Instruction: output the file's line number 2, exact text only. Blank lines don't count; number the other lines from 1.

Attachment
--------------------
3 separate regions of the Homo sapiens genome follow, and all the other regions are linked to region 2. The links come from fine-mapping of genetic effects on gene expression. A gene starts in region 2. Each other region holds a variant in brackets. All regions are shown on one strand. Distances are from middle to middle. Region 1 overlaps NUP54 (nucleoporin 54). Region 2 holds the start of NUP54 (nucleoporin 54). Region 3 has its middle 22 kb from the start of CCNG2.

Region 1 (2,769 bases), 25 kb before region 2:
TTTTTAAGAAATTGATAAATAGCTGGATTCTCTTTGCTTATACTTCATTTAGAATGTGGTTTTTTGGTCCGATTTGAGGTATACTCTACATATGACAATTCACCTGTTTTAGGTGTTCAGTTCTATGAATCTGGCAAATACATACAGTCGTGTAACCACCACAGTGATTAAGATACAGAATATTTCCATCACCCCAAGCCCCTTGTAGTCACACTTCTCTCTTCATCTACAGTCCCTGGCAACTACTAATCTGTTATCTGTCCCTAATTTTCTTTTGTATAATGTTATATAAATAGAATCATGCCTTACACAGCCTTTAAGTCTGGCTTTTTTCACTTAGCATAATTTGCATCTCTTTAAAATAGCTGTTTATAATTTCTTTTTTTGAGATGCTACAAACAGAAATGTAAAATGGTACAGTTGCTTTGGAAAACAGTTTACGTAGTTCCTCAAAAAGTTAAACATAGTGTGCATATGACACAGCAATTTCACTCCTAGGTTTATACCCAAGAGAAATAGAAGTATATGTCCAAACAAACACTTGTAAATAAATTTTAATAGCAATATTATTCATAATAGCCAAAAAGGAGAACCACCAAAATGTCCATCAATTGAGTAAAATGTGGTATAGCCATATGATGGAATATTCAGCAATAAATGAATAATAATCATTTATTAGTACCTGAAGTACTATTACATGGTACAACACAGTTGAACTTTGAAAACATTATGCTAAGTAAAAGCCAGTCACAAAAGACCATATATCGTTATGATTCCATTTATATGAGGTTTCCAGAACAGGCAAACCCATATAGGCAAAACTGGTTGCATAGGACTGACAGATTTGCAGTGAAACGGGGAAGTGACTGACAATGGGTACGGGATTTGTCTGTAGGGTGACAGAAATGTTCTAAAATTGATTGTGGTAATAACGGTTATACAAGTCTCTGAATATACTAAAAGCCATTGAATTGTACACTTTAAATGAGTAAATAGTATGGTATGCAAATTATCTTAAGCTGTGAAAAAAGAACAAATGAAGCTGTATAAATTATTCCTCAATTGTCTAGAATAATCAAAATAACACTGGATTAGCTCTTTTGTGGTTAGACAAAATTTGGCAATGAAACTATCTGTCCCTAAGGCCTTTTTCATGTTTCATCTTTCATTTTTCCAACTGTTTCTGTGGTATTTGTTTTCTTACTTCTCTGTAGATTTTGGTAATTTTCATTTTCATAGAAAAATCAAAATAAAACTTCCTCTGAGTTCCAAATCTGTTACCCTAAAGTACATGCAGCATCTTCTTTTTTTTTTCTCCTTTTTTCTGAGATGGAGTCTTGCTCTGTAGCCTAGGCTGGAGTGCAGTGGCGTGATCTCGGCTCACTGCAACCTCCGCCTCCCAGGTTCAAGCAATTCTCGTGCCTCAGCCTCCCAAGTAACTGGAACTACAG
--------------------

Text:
Region 1 (2,769 bases), 25 kb before region 2: